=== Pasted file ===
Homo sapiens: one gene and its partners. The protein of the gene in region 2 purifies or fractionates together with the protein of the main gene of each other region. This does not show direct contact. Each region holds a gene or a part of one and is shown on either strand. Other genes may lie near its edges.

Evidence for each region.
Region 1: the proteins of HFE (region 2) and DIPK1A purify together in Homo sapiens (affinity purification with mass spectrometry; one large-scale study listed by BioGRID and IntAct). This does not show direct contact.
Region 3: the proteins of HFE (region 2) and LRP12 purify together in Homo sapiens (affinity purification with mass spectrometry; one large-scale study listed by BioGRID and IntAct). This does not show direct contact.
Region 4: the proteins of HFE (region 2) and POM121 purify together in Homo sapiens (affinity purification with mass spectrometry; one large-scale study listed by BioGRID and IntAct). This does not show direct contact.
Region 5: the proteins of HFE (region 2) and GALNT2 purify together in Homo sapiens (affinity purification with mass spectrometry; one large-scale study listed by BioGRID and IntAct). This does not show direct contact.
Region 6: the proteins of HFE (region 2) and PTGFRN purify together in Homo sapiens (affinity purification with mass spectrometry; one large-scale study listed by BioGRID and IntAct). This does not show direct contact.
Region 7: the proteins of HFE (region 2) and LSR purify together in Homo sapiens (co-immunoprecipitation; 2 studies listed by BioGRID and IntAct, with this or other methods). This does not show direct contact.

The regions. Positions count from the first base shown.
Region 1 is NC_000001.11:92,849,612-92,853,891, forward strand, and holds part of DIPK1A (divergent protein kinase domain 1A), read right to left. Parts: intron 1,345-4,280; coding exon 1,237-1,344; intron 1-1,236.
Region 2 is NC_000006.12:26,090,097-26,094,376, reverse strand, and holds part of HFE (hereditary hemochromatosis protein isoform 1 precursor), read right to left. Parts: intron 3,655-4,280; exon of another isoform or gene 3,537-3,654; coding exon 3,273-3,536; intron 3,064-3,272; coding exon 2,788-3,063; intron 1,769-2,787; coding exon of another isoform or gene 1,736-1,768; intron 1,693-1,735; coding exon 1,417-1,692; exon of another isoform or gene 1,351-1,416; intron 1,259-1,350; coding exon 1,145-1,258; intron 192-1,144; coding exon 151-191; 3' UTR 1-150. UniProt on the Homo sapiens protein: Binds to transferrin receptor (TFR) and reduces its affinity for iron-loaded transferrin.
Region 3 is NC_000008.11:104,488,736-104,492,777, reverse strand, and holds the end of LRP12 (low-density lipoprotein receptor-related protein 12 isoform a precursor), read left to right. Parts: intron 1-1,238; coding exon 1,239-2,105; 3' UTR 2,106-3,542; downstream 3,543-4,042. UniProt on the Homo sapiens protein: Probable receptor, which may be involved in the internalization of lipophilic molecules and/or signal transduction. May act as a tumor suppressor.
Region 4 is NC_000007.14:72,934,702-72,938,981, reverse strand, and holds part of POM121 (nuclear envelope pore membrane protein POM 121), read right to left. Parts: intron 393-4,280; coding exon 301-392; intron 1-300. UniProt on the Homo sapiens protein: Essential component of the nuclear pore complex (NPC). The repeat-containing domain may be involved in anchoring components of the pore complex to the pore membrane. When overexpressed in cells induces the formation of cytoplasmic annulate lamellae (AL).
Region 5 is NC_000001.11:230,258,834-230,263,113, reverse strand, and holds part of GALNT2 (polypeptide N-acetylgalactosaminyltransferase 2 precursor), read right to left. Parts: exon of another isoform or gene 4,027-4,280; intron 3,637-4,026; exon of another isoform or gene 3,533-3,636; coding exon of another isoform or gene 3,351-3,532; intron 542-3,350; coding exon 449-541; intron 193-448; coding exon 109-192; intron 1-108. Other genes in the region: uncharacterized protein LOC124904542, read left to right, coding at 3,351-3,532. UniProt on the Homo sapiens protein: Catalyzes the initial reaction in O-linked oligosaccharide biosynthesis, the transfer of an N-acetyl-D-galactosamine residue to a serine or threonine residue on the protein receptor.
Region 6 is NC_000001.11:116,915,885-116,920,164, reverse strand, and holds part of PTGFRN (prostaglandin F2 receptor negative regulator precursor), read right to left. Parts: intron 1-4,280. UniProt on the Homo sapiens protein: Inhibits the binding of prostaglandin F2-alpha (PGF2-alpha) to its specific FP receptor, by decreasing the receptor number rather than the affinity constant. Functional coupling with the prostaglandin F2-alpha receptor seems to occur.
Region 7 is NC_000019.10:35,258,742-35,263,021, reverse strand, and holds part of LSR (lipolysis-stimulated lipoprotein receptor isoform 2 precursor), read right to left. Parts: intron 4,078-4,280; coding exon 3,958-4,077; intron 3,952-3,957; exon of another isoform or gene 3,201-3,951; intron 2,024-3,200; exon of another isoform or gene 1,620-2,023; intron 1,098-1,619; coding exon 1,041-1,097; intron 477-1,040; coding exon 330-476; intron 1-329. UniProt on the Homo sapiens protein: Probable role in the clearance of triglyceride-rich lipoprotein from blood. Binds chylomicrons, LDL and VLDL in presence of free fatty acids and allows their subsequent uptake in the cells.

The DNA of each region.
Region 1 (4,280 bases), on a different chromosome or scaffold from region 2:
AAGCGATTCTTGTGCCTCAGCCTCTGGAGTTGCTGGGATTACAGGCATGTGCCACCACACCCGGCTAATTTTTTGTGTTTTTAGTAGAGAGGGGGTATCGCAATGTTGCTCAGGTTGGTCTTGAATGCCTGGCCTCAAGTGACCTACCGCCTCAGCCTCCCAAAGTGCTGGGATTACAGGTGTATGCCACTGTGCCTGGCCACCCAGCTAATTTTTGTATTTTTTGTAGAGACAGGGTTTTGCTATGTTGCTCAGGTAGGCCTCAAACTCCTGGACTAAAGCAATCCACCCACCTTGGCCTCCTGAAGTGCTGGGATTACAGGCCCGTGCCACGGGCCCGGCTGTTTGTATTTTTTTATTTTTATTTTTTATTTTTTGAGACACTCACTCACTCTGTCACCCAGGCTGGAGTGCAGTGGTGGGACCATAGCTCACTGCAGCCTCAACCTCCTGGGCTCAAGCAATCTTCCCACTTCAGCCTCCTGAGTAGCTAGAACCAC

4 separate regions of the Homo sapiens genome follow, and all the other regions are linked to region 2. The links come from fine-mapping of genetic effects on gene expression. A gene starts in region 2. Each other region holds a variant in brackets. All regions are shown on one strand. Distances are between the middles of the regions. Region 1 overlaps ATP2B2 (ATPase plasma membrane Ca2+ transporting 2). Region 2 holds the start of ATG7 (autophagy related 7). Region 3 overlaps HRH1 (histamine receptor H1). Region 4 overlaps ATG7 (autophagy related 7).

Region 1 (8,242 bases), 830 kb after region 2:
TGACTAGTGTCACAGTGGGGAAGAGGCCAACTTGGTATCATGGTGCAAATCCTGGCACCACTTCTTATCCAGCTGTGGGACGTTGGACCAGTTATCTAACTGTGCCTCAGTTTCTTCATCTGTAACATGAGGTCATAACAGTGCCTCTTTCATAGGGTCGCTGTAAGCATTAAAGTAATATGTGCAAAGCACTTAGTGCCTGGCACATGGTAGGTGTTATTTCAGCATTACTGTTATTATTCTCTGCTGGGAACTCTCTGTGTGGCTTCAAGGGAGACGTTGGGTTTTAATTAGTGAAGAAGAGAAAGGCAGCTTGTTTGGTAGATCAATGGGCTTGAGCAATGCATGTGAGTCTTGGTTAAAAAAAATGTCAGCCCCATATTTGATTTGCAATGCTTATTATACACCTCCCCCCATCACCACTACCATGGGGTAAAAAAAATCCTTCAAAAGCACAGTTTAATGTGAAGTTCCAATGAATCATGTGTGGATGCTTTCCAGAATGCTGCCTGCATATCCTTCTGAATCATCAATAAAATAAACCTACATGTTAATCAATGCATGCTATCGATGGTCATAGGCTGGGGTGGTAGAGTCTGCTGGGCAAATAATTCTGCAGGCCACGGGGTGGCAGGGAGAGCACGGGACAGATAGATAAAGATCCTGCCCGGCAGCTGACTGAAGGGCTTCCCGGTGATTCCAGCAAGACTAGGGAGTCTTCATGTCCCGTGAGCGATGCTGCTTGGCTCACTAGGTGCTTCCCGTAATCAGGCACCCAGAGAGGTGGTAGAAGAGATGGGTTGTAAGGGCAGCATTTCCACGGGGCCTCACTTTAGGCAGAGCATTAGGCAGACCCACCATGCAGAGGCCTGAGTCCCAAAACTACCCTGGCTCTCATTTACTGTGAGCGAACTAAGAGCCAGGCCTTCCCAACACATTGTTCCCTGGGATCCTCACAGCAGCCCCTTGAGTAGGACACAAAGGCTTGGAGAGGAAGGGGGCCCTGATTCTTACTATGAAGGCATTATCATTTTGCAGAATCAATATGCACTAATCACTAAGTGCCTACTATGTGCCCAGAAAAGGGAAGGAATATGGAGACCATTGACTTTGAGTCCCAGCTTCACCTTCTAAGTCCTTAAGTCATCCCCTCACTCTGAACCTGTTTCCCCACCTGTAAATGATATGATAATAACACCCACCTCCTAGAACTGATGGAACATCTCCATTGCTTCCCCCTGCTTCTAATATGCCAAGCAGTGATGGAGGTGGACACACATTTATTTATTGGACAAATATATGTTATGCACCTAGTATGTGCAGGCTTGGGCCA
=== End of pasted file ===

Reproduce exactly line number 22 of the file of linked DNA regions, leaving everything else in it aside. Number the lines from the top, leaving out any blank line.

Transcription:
TGACTAGTGTCACAGTGGGGAAGAGGCCAACTTGGTATCATGGTGCAAATCCTGGCACCACTTCTTATCCAGCTGTGGGACGTTGGACCAGTTATCTAACTGTGCCTCAGTTTCTTCATCTGTAACATGAGGTCATAACAGTGCCTCTTTCATAGGGTCGCTGTAAGCATTAAAGTAATATGTGCAAAGCACTTAGTGCCTGGCACATGGTAGGTGTTATTTCAGCATTACTGTTATTATTCTCTGCTGGGAACTCTCTGTGTGGCTTCAAGGGAGACGTTGGGTTTTAATTAGTGAAGAAGAGAAAGGCAGCTTGTTTGGTAGATCAATGGGCTTGAGCAATGCATGTGAGTCTTGGTTAAAAAAAATGTCAGCCCCATATTTGATTTGCAATGCTTATTATACACCTCCCCCCATCACCACTACCATGGGGTAAAAAAAATCCTTCAAAAGCACAGTTTAATGTGAAGTTCCAATGAATCATGTGTGGATGCTTTCCAGAATGCTGCCTGCATATCCTTCTGAATCATCAATAAAATAAACCTACATGTTAATCAATGCATGCTATCGATGGTCATAGGCTGGGGTGGTAGAGTCTGCTGGGCAAATAATTCTGCAGGCCACGGGGTGGCAGGGAGAGCACGGGACAGATAGATAAAGATCCTGCCCGGCAGCTGACTGAAGGGCTTCCCGGTGATTCCAGCAAGACTAGGGAGTCTTCATGTCCCGTGAGCGATGCTGCTTGGCTCACTAGGTGCTTCCCGTAATCAGGCACCCAGAGAGGTGGTAGAAGAGATGGGTTGTAAGGGCAGCATTTCCACGGGGCCTCACTTTAGGCAGAGCATTAGGCAGACCCACCATGCAGAGGCCTGAGTCCCAAAACTACCCTGGCTCTCATTTACTGTGAGCGAACTAAGAGCCAGGCCTTCCCAACACATTGTTCCCTGGGATCCTCACAGCAGCCCCTTGAGTAGGACACAAAGGCTTGGAGAGGAAGGGGGCCCTGATTCTTACTATGAAGGCATTATCATTTTGCAGAATCAATATGCACTAATCACTAAGTGCCTACTATGTGCCCAGAAAAGGGAAGGAATATGGAGACCATTGACTTTGAGTCCCAGCTTCACCTTCTAAGTCCTTAAGTCATCCCCTCACTCTGAACCTGTTTCCCCACCTGTAAATGATATGATAATAACACCCACCTCCTAGAACTGATGGAACATCTCCATTGCTTCCCCCTGCTTCTAATATGCCAAGCAGTGATGGAGGTGGACACACATTTATTTATTGGACAAATATATGTTATGCACCTAGTATGTGCAGGCTTGGGCCA